Chalcopyrite owl on a quartz base

Due to its low hardness, chalcopyrite is not suitable for commercial use as a gem stone , as it can be easily damaged (scratches, abrasion). For collectors, however, it is occasionally offered in the form of cabochon pendants or tumbled stones and hand flatterers .

Chalcopyrite can also be used to make handicrafts, similar to soapstone .

See also


  • Hans Jürgen Rösler : Textbook of Mineralogy . 4th revised and expanded edition. German publishing house for basic industry (VEB), Leipzig 1987, ISBN 3-342-00288-3 , p. 313-315 .
  • Helmut Schrätze , Karl-Ludwig Weiner : Mineralogy. A textbook on a systematic basis . de Gruyter, Berlin; New York 1981, ISBN 3-11-006823-0 , pp. 155-164 .
  • Friedrich Klockmann : Klockmann's textbook of mineralogy . Ed .: Paul Ramdohr , Hugo Strunz . 16th edition. Enke, Stuttgart 1978, ISBN 3-432-82986-8 , pp. 429-432 (first edition: 1891).
  • Reiner Klenk, Thilo Glatzel, Alexander Grimm, C.-H. Fischer, Michael Kirsch, Iver Lauermann, Jörg Reichardt, Heike Steigert, Thomas P. Niesen, Sven Visbeck: The interface in chalcopyrite solar cells - a new approach . In: G. Stadermann (Ed.): Photovoltaics - new horizons . September 2003, p. 94–95 ( [PDF; 324 kB ; accessed on October 9, 2019]).

Web links

Commons : Chalcopyrite (English: Chalcopyrite )  - collection of images, videos and audio files

Individual evidence

  1. ^ A b c Hugo Strunz , Ernest H. Nickel : Strunz Mineralogical Tables. Chemical-structural Mineral Classification System . 9th edition. E. Schweizerbart'sche Verlagbuchhandlung (Nägele and Obermiller), Stuttgart 2001, ISBN 3-510-65188-X , p.  77 (English).
  2. a b c Chalcopyrite . In: John W. Anthony, Richard A. Bideaux, Kenneth W. Bladh, Monte C. Nichols (Eds.): Handbook of Mineralogy, Mineralogical Society of America . 2001 (English, [PDF; 65  kB ; accessed on October 11, 2019]).
  3. ^ German dictionary by Jacob Grimm and Wilhelm Grimm - Gelbkies. In: Berlin-Brandenburg Academy of Sciences, accessed on October 11, 2019 .
  4. ^ Helmut Schrätze , Karl-Ludwig Weiner : Mineralogie. A textbook on a systematic basis . de Gruyter, Berlin; New York 1981, ISBN 3-11-006823-0 , pp.  164 ( limited preview in Google Book search).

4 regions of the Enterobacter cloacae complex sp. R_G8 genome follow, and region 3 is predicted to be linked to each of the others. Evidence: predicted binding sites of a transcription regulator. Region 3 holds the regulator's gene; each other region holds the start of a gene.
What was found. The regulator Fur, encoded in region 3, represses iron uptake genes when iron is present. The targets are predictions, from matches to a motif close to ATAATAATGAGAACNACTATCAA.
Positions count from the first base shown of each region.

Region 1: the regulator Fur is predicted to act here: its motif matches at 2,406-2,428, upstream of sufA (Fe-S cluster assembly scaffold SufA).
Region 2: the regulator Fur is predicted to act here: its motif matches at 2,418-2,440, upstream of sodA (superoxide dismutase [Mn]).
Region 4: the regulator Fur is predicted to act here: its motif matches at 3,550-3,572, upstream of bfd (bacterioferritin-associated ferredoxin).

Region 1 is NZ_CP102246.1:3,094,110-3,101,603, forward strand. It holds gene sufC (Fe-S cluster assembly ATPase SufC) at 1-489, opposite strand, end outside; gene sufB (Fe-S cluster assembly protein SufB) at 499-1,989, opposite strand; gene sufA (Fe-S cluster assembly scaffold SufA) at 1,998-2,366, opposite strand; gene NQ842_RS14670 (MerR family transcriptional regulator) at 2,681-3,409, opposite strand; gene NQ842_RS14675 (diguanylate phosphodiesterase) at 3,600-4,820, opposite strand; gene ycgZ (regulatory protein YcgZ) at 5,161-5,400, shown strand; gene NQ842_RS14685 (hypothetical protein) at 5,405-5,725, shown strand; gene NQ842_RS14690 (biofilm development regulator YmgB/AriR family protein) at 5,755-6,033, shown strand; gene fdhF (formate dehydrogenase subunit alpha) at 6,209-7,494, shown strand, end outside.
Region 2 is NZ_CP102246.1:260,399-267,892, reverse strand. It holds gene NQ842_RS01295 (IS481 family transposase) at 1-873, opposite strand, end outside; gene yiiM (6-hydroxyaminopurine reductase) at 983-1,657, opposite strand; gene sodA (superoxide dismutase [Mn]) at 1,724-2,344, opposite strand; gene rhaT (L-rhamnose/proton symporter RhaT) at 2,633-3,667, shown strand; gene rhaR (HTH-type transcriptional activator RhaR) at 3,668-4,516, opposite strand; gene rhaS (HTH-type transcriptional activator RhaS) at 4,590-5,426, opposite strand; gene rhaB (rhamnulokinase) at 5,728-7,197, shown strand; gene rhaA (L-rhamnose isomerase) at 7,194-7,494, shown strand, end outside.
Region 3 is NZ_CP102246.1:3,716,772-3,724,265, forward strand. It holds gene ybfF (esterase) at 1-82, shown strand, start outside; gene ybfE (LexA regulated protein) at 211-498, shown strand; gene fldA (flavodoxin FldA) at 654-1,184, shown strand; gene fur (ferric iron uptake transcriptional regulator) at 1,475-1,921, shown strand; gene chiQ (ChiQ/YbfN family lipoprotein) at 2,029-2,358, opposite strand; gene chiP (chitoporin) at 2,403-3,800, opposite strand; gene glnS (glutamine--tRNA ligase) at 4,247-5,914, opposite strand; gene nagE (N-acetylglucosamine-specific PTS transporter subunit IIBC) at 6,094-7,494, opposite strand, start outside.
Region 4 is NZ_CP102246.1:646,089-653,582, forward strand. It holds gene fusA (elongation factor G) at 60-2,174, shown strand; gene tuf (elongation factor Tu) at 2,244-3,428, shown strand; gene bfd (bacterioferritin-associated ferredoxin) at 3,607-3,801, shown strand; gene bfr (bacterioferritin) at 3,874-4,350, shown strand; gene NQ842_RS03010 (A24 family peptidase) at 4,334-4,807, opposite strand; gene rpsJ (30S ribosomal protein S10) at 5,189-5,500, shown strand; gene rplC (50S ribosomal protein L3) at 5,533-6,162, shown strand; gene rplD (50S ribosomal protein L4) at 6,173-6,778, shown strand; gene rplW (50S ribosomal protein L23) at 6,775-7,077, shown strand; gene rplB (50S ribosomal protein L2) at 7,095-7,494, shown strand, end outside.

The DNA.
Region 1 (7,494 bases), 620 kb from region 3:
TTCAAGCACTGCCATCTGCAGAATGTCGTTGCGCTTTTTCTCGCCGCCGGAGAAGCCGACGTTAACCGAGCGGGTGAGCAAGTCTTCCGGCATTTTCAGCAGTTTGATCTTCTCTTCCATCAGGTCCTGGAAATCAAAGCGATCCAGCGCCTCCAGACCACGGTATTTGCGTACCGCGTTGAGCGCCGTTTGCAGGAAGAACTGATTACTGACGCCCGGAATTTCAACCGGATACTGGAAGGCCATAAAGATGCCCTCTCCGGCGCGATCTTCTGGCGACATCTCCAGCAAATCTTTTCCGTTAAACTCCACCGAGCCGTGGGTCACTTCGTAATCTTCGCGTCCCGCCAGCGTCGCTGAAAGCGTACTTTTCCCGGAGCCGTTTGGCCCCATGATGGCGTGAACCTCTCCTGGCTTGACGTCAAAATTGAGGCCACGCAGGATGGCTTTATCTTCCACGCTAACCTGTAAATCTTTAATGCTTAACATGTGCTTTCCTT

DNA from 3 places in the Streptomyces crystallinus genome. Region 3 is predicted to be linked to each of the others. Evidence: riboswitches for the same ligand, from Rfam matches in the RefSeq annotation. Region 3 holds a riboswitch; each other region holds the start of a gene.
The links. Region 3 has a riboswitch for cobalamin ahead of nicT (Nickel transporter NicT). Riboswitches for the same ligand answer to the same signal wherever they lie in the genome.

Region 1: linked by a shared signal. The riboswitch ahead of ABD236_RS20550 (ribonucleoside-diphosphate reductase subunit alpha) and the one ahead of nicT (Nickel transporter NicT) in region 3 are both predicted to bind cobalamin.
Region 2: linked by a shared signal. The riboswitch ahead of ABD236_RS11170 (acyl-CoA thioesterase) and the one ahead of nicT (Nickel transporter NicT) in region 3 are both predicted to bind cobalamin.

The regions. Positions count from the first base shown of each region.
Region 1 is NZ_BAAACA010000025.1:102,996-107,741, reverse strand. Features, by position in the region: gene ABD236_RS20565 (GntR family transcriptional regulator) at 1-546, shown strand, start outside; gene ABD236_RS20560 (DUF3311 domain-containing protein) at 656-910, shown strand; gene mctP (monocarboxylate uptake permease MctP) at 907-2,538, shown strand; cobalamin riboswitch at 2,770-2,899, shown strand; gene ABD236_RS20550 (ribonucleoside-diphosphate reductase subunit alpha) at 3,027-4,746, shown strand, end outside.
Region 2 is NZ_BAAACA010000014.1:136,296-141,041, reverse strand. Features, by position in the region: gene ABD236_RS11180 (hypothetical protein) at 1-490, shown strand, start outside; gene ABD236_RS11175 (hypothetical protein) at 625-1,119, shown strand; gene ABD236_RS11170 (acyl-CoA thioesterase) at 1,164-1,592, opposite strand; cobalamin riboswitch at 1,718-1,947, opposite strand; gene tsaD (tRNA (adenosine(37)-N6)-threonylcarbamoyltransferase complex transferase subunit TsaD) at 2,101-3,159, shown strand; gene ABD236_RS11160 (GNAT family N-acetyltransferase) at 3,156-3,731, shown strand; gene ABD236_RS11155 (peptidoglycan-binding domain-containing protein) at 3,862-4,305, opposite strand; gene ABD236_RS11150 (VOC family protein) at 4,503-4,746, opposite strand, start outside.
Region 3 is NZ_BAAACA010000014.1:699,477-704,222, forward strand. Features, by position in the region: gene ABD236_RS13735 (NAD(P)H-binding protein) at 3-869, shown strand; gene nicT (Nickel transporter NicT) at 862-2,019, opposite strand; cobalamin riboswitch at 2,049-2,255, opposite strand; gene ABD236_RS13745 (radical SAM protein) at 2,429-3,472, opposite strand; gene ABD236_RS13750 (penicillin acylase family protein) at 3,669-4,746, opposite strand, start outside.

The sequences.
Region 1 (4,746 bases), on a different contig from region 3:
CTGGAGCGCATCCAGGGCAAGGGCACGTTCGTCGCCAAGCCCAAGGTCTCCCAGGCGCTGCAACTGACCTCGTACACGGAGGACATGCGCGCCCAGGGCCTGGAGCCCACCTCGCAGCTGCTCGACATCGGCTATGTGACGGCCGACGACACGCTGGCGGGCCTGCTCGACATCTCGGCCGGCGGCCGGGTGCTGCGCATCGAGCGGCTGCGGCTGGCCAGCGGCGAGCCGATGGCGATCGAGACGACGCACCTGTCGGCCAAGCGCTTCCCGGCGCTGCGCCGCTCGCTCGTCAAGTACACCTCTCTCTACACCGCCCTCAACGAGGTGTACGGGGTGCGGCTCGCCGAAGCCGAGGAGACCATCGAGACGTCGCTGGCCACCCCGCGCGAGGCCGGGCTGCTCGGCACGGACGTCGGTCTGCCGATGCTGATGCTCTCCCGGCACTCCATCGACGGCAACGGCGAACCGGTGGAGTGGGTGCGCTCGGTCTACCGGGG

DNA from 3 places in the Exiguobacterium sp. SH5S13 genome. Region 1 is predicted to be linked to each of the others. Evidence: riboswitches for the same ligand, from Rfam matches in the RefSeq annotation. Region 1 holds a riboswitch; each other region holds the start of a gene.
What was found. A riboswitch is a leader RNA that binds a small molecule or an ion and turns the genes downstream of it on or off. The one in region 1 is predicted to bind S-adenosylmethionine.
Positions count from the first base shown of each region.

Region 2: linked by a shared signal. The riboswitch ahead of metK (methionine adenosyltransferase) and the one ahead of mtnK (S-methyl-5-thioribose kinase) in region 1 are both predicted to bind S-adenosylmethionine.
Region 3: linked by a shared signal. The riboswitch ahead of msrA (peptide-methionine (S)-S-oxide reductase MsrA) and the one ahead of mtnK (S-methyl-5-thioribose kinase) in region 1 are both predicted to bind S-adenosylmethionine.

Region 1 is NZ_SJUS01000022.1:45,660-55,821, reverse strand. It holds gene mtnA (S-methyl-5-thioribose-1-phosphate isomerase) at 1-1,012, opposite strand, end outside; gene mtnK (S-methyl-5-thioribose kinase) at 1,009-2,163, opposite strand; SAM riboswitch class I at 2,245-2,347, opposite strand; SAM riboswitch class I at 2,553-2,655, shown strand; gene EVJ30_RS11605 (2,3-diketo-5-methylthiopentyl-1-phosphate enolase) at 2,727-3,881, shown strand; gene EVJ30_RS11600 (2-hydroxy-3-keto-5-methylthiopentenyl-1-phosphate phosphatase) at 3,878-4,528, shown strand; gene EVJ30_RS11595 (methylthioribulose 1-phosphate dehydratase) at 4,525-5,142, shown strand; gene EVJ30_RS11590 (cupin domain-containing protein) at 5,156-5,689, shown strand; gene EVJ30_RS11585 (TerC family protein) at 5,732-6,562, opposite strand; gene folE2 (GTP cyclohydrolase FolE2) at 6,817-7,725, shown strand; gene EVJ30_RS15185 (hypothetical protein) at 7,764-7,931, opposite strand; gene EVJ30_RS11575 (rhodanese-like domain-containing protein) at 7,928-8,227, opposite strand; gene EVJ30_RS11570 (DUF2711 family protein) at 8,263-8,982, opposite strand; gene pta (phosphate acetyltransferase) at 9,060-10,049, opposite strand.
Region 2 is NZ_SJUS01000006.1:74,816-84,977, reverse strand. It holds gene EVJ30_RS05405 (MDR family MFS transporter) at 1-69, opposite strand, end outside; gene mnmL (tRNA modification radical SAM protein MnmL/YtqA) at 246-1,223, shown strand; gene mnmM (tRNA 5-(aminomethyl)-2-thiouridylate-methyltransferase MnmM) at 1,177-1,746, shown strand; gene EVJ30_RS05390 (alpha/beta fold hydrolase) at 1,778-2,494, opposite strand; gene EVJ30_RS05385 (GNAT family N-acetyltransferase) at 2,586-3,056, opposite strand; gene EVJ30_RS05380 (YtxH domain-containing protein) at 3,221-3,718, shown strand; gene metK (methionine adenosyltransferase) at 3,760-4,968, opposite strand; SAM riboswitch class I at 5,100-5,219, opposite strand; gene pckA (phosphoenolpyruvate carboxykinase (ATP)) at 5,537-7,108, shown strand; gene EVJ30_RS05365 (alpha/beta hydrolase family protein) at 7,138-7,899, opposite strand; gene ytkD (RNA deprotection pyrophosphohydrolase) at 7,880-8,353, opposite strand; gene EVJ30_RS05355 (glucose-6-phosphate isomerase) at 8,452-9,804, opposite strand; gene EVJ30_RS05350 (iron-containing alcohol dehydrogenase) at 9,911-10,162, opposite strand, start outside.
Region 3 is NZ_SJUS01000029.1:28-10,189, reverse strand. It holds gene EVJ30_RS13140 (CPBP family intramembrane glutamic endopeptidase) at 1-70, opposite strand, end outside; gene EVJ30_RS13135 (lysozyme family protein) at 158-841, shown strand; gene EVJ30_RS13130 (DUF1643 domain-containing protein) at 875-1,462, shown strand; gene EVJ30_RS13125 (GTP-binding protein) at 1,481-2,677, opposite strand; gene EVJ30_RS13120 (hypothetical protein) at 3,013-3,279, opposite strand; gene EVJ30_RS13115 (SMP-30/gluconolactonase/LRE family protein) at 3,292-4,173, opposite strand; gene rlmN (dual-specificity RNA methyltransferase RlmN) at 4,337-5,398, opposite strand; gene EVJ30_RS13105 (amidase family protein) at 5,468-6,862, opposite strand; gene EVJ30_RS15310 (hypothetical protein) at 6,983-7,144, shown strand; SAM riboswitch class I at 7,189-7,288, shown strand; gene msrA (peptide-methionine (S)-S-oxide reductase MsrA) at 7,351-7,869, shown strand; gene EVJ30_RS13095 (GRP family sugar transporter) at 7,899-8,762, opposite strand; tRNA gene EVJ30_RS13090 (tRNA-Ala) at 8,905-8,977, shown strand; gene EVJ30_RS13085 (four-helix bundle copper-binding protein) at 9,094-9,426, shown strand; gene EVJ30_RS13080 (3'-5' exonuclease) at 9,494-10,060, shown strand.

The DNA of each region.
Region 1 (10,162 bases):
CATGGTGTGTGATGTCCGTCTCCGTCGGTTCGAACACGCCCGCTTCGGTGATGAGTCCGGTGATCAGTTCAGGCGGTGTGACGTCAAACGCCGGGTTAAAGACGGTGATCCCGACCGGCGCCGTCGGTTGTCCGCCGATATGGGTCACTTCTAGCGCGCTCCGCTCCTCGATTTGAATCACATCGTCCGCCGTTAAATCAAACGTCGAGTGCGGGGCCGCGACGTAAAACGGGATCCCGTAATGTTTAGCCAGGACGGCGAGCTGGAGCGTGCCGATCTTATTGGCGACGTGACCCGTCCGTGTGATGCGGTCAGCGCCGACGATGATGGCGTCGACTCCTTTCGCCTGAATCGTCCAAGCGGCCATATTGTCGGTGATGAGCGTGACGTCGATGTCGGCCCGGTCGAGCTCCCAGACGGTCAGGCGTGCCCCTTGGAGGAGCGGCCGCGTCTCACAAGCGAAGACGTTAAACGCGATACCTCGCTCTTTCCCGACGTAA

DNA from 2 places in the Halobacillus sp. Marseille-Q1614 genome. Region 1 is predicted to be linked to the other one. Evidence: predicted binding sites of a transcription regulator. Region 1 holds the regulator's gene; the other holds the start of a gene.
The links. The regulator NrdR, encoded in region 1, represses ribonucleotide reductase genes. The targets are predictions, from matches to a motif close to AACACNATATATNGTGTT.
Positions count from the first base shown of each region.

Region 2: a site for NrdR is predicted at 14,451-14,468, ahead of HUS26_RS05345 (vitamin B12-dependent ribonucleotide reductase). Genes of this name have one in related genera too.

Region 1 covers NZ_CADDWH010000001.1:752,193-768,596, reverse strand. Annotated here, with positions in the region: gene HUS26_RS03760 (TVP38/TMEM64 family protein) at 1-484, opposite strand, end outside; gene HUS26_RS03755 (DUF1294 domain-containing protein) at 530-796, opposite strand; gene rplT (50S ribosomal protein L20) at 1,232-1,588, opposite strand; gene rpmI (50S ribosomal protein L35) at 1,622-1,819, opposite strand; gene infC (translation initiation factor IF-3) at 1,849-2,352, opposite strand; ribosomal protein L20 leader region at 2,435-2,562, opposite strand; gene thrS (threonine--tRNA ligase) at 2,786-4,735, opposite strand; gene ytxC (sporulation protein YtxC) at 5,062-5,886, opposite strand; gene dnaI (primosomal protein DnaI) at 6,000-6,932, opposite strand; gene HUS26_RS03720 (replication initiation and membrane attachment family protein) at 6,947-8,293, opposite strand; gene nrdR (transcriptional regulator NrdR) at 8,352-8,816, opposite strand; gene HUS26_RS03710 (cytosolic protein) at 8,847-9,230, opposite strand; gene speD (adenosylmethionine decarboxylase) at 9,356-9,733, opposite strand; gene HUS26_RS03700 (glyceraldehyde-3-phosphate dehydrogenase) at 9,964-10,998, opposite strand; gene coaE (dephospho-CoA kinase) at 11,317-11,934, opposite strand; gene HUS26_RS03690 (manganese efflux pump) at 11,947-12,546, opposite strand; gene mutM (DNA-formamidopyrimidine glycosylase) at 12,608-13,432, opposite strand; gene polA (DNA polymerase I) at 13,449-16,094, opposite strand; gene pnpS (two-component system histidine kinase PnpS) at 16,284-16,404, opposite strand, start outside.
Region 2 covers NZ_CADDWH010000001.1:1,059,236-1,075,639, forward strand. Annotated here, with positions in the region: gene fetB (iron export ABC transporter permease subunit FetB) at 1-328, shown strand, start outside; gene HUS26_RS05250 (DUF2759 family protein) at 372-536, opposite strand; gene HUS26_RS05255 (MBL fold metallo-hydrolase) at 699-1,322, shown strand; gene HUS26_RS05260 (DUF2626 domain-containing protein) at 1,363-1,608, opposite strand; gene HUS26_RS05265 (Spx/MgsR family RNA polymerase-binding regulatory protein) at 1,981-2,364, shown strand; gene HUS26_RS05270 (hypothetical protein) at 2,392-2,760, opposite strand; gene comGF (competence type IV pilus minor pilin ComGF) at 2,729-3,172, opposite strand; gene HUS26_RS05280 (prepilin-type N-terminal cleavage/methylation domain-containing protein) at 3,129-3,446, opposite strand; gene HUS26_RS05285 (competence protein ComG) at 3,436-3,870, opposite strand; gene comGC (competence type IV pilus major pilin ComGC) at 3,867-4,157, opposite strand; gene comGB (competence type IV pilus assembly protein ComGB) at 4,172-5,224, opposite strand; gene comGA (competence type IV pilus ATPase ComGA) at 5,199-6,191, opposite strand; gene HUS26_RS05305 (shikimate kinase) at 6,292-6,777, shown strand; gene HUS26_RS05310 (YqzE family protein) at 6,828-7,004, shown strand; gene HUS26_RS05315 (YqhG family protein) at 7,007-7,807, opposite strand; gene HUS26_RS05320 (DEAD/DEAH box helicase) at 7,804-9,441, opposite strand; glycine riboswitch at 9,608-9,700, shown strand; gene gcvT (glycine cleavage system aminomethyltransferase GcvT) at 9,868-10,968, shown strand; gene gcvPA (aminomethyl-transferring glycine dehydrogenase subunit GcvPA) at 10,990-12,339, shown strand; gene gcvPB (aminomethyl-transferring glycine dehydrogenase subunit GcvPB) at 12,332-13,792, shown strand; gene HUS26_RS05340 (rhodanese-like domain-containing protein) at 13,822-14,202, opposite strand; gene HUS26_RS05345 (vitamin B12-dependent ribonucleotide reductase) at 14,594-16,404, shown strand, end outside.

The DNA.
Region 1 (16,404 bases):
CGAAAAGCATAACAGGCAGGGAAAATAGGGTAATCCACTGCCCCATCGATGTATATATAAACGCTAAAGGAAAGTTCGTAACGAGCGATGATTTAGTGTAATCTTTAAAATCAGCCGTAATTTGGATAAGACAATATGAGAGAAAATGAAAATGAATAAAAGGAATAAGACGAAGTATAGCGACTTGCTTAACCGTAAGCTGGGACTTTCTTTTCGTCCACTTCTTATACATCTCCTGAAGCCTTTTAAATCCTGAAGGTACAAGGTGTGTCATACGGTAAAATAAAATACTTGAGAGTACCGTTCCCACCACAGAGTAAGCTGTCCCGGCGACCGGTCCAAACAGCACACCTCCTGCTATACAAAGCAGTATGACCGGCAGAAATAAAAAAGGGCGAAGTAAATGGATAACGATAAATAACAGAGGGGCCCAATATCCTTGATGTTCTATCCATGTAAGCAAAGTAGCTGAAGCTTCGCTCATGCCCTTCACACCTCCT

5. ^ Georgius Agricola: De Natura Fossilium . Ed .: Fritz Krafft. Marix Verlag GmbH, Wiesbaden 2006, ISBN 3-86539-052-8 , p. 381 .
  6. Stefan Weiß: The large Lapis mineral directory. All minerals from A - Z and their properties. Status 03/2018 . 7th, completely revised and supplemented edition. Weise, Munich 2018, ISBN 978-3-921656-83-9 .
  7. Ernest H. Nickel, Monte C. Nichols: IMA / CNMNC List of Minerals 2009. (PDF 1703 kB) In: IMA / CNMNC, January 2009, accessed October 8, 2019 .
  8. a b c Friedrich Klockmann : Klockmanns textbook of mineralogy . Ed .: Paul Ramdohr , Hugo Strunz . 16th edition. Enke, Stuttgart 1978, ISBN 3-432-82986-8 , pp.  430 (first edition: 1891).
  9. Hans Jürgen Rösler : Textbook of Mineralogy . 4th revised and expanded edition. German publishing house for basic industry (VEB), Leipzig 1987, ISBN 3-342-00288-3 , p.  313 .
  10. ^ Sydney R. Hall, James M. Stewart: The Crystal Structure Refinement of Chalcopyrite, CuFeS 2 . In: Acta Crystallographica . B29, 1973, p. 579 , doi : 10.1107 / S0567740873002943 (English).
  11. ^ Helmut Schrätze , Karl-Ludwig Weiner : Mineralogie. A textbook on a systematic basis . de Gruyter, Berlin; New York 1981, ISBN 3-11-006823-0 , pp.  159 ff .
  12. Localities for Chalcopyrite. In: Hudson Institute of Mineralogy, accessed October 11, 2019 .
  13. Records in the mineral sector. In: Mineralienatlas Lexikon. Stefan Schorn u. a., accessed on October 11, 2019 .
  14. Jump upArakawa Mine, Kyohwa, Akita Prefecture, Tohoku Region, Honshu Island, Japan. In: Hudson Institute of Mineralogy, accessed October 11, 2019 .
  15. Petr Korbel, Milan Novák: Mineral Encyclopedia (=  Dörfler Natur ). Edition Dörfler im Nebel-Verlag, Eggolsheim 2002, ISBN 978-3-89555-076-8 , p. 27 (as  copper pebbles ) (Note: The "Arawaka" pit, which is given as a Japanese site, is probably a misspelling, see description of the site "Arakawa Mine" near Mindat).
  16. a b List of locations for chalcopyrite in the Mineralienatlas and Mindat , accessed on October 11, 2019
  17. ^ David Barthelmy: Chalcopyrite Mineral Data. In: Retrieved October 11, 2019 .
  18. Carsten Deibel, Vladimir Dyakonov: Chalcopyrite-based thin-film solar cells. University of Oldenburg , archived from the original on February 12, 2013 ; accessed on October 11, 2019 .
  19. ^ Walter Schumann: Precious stones and gemstones. All kinds and varieties. 1900 unique pieces . 16th, revised edition. BLV Verlag, Munich 2014, ISBN 978-3-8354-1171-5 , pp. 222 .